BAGHDAD, Feb. 7 (Xinhua) -- The 46th Baghdad International Book Fair kicked off Thursday with the participation of hundreds of publishers and high attendance of masses of Baghdadi readers, as it sheds more light on eradicating terror and extremism in the war-torn country.
The book fair hosts some 650 domestic and international publishers and will take place across 12 days between Feb. 7 and Feb. 18.
Iraq's President Barham Salih, along with other Iraqi officials and diplomatic delegations from several countries, attended the opening ceremony and gave a brief opening speech during which he asserted the importance of confronting terrorism and extremism through culture.
The organizers named this year's edition of the book fair after slain Iraqi writer Alaa Mashzoub, who was assassinated by unknown gunmen on Saturday in Karbala province. Mashzoub was known for criticizing Iran-backed militias and clerics in Iraq.
During his speech, Salih also condemned the assassination of Mashzoub, saying that "this crime is another motive to eradicate violence and terror and any threat on the life, safety and dignity of the Iraqi civilians."
Steve Clark, the editorial director of Pathfinder Press which was also participating in the exhibition, said that "people around the world have to see ourselves as brothers and sisters, to have solidarity with each other."
Many dropped by the Pathfinder Press booth to leaf through the pages of books on people's struggle from around the world, such as stories about the struggle of black people against authorities in the United States.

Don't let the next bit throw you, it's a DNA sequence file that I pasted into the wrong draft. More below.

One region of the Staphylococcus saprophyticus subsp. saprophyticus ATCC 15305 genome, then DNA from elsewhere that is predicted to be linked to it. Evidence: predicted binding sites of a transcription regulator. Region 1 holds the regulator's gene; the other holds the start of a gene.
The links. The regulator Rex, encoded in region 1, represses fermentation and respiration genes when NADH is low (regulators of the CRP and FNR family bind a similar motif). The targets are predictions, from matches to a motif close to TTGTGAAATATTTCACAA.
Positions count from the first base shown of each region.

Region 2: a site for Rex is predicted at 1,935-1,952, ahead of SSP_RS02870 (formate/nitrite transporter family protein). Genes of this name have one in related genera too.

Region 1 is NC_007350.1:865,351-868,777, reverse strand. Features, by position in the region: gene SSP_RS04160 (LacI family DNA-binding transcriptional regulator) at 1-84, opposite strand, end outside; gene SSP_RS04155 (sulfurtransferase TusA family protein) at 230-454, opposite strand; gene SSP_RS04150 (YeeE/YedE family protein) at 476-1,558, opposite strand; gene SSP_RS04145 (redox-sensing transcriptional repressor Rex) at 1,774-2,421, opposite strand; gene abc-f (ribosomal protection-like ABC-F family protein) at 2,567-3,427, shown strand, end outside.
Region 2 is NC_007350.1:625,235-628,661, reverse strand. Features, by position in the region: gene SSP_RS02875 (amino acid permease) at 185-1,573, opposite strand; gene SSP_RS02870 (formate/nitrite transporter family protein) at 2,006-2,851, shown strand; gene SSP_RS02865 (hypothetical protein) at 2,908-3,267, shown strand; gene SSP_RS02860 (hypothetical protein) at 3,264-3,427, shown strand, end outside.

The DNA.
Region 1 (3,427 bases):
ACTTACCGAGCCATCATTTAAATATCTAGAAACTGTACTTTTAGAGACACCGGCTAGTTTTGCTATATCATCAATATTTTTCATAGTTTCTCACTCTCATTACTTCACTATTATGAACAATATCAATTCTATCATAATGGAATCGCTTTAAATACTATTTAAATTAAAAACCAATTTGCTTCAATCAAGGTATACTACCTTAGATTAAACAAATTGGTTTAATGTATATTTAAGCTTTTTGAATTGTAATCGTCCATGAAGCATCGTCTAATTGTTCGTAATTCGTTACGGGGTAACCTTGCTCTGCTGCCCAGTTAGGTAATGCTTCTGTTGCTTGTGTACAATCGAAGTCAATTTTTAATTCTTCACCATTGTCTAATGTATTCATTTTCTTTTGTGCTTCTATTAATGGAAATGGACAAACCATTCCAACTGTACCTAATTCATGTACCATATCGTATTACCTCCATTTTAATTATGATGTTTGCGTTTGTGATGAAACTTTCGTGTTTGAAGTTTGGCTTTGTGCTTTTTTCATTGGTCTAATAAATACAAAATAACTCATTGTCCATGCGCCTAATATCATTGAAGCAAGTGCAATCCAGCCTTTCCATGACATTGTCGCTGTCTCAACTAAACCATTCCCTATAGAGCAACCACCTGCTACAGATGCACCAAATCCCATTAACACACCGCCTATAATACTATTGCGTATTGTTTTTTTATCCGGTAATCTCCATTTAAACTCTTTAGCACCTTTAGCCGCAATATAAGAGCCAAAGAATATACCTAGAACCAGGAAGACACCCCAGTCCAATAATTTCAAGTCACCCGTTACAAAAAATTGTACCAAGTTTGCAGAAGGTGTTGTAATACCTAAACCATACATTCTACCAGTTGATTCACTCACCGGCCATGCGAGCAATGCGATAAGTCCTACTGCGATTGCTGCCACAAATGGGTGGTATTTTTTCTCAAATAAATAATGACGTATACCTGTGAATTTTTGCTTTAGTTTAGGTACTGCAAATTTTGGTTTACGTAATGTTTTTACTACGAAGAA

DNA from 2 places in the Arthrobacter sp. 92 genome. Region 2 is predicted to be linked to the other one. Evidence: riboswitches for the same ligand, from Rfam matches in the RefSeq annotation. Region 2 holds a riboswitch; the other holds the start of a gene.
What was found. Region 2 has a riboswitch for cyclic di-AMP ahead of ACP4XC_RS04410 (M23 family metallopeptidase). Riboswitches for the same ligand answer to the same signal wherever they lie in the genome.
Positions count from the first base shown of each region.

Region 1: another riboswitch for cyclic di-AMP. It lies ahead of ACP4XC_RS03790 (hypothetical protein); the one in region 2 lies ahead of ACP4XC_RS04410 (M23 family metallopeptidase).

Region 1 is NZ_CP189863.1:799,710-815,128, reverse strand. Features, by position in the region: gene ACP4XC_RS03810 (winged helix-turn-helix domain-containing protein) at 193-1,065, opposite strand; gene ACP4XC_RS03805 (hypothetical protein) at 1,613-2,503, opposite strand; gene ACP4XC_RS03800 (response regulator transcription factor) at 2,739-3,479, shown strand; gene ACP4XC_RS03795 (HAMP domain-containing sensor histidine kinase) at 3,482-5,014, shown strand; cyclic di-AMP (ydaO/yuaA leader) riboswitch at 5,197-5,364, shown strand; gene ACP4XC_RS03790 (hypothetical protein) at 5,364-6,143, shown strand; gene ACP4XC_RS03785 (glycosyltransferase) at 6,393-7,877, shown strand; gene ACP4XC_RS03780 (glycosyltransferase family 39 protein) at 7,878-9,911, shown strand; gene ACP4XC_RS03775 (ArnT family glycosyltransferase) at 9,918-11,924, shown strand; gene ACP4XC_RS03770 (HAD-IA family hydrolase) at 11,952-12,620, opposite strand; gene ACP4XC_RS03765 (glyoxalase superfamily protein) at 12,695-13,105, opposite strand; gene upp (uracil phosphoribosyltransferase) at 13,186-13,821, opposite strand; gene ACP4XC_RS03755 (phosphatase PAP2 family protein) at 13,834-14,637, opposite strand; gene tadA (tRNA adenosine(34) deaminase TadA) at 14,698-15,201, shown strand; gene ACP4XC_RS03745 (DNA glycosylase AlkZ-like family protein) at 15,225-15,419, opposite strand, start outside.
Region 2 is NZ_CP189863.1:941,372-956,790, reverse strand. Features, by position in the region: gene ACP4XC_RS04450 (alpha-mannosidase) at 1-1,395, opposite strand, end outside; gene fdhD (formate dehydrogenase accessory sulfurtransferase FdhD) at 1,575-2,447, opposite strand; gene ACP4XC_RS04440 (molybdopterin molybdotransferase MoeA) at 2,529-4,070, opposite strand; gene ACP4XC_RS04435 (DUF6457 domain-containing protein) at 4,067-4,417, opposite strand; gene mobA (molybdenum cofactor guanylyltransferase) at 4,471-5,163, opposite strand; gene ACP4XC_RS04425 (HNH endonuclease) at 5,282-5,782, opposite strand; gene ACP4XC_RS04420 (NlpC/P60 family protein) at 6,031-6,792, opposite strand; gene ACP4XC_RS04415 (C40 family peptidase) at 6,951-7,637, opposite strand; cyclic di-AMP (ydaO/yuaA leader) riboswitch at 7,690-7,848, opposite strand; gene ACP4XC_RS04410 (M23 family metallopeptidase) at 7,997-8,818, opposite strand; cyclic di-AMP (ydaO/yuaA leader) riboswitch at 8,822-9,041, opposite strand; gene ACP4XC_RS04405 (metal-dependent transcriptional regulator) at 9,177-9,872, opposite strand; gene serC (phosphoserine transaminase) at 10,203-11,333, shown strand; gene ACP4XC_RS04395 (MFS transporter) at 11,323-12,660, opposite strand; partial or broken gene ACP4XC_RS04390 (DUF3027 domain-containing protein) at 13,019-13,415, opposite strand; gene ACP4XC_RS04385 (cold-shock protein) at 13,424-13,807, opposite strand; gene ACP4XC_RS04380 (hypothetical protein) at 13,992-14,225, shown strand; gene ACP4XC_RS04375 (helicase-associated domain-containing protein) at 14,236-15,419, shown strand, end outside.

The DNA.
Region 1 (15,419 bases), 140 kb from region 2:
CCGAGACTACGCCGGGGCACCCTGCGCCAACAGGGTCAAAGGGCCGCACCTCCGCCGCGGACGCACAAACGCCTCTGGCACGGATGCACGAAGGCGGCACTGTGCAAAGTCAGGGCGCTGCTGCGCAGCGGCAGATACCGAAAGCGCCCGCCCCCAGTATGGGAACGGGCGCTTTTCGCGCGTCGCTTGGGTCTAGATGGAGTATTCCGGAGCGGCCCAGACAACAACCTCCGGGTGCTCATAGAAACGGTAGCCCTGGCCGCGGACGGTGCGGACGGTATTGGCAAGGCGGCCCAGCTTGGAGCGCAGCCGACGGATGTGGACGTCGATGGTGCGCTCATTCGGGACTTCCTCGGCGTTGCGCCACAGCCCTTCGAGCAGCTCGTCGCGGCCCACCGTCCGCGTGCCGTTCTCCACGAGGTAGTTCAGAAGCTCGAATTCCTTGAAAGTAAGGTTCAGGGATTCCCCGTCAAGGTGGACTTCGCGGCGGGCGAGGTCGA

Over 2 million books will be displayed across the 12 days of the exhibition.
One of the most interesting Arabic-written Iraqi titles is Safa Kahalf's latest book "Iraq After Daesh", which tells about excessive optimism in post-Islamic State (IS) Iraq amid a continuation of engraving ordeals inflicted on society, such as assassinations, water crises and political corruption.
Among the publishers was Baraa's Publishing House, run by Baraa al-Bayati, a 30-year-old writer and Baghdad's first female bookseller.
"The increasing participation of publishing houses and writers from around the world reflects the success of this exhibition," al-Bayati said, adding that the presence of women in the book fair and all aspects of life is "important" and gives the world a positive idea about the country.
In the center of the hall, five statues of human bodies created with book papers stood on stacks of books installed by Iraqi visual artist Satar Nehma. "It is a fusion between the human body and the book," he said.
"This is an excellent exhibition," Nehma said. "It seems like in Baghdad, we are yearning for such cultural gatherings and activities."